When Gannett Co. Inc. (NYSE: GCI), the largest U.S. newspaper chain, agreed to pay $1.5 billion in cash for television company Belo Corp. (NYSE: BLC) in June, the company made good on a promise to make broadcasting a bigger part of the business than newspapers. The transaction, slated to close at the end of 2013, illustrates the recent upswing in broadcasting M&A deals taking place across the M&A landscape.

Strategic buyers benefit the most, says Eric Greenberg of Paul Hastings LLP. "Because they have an existing asset it allows them to create synergy immediately upon acquisition of a station," he adds. "Private equity gets boxed out."

In the first and second quarters, there were roughly 26 announced and completed deals within the broadcasting sector, according to Thomson Reuters data. That's about 57 percent more than the tally reported for the same time period in 2012. The notable deals include Sinclair Broadcast Group Inc.'s (Nasdaq: SBGI) purchasing of four outlets from Titan Broadcast Management for $115.4 million in June. That was followed up by the $860 million merger of Media General Inc., backed by Warren Buffett and Mario Gabelli, with New Young Broadcasting Holding Co., as well as the combining of Media General Inc. (NYSE: MEG) and New Young Broadcasting Holding Co. Inc.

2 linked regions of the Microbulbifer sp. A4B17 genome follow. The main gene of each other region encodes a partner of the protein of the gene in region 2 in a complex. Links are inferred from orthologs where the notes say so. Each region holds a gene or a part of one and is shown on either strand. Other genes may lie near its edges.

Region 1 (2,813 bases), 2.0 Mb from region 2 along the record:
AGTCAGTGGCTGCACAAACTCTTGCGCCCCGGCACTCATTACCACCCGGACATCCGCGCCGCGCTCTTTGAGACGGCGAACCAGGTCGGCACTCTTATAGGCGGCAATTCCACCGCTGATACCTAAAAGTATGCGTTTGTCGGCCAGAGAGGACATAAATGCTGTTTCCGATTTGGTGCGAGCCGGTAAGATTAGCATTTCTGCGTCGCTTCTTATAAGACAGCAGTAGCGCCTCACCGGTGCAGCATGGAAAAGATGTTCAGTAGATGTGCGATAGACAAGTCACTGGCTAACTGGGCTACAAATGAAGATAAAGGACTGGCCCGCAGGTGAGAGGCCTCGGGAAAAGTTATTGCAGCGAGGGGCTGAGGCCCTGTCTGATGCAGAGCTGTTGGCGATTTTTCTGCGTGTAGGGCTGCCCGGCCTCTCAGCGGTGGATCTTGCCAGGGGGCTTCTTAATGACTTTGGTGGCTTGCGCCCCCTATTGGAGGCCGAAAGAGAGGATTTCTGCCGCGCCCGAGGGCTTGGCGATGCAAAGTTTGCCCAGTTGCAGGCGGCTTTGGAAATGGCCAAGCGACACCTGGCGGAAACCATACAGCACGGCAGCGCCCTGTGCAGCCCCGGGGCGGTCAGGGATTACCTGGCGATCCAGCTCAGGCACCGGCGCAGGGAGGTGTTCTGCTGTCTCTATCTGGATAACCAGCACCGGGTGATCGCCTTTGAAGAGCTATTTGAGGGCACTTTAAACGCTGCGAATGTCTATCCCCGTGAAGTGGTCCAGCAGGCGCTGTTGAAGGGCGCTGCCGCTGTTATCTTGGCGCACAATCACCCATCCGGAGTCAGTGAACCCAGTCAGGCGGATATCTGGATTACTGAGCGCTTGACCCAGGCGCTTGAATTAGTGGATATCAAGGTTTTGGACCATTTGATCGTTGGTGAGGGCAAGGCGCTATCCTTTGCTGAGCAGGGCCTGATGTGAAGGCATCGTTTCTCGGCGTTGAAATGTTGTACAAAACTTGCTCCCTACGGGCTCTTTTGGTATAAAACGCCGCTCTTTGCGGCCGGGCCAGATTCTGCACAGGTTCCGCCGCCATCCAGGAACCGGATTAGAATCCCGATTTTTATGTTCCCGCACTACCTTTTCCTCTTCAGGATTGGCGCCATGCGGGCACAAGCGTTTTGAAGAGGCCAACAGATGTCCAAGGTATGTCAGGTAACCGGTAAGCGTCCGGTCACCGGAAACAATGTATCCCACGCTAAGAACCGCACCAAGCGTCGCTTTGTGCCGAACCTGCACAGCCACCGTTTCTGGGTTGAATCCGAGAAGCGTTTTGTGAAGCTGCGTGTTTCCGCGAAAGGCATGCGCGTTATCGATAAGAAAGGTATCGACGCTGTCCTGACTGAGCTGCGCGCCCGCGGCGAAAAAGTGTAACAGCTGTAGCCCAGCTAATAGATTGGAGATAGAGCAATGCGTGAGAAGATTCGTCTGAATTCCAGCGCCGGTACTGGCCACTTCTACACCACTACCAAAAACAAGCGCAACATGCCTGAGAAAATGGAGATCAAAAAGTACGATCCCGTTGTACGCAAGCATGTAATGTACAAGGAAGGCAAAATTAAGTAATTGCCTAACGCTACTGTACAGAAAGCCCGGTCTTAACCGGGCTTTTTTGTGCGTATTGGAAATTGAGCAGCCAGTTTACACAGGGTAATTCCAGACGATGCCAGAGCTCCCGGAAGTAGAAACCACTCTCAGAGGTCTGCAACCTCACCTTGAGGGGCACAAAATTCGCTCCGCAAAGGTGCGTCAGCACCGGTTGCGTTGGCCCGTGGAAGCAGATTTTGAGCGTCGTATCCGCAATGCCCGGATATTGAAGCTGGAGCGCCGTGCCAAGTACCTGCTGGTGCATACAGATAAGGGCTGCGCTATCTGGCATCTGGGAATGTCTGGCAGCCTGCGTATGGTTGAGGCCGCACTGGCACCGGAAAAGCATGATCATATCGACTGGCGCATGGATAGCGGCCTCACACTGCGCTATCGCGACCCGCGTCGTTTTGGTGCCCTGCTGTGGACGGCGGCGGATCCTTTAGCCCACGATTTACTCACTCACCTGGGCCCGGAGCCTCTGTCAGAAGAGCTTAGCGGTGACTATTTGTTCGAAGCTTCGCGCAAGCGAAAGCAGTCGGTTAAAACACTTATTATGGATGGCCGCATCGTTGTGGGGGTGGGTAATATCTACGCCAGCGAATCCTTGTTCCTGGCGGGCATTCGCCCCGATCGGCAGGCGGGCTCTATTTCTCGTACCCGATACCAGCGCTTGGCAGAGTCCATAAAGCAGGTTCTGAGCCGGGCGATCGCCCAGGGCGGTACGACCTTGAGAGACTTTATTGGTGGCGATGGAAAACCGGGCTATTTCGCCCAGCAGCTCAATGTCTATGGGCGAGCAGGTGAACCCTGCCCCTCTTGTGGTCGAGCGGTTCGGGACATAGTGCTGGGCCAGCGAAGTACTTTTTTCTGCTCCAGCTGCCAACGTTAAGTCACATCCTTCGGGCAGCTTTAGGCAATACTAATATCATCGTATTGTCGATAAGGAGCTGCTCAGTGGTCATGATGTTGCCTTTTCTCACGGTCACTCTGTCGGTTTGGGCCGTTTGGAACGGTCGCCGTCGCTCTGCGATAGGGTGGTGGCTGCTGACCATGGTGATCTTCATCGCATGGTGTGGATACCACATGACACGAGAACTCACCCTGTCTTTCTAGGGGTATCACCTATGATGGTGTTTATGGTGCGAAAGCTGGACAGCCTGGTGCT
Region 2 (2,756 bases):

Volume in the third quarter is pumping up as well. In July, Tribune Co. purchased all of Local TV Holdings LLC's 19 television stations for $2.73 billion. Hunt Valley, Md.-based Sinclair returned for another major buy - Perpetual Corp. and Charleston Television LLC for $985 million. The deal includes NewsChannel 8, a 24-hour news network covering the Washington D.C. area, sold by Allbritton Communications Co.

"We're in the early stages of a very large consolidation period of local TV stations," says John Zieser, chief development officer and general counsel of Meredith Corp. The Des Moines, Iowa, publisher of lifestyle magazines, including Better Homes and Gardens, also owns 13 local broadcast stations and has been an active bidder in many recent auctions. Zieser reports several reasons why broadcasting M&A is attractive. One reason is the significant rise in content fees, in which major players like Comcast Corp. (Nasdaq: CMCSA) and Time Warner Inc. (NYSE: TMX) shell out cash to owners of broadcasting stations in order to get them to carry the signal of their local affiliates. Another is the amount of revenue derived from political elections. Every two years, local affiliates of ABC, NBC and Fox carry an increasing amount of political advertising, especially in battleground states. This makes it a good time to monetize, Zieser adds.

"Multiples have basically gone up from 8.5 times Ebitda to about 10.5 times over the course of 18 months," Zieser says. "You've got a business that has been around for 50 to 60 years, but it's resurging because of these new forms of revenue - it's pretty fascinating."

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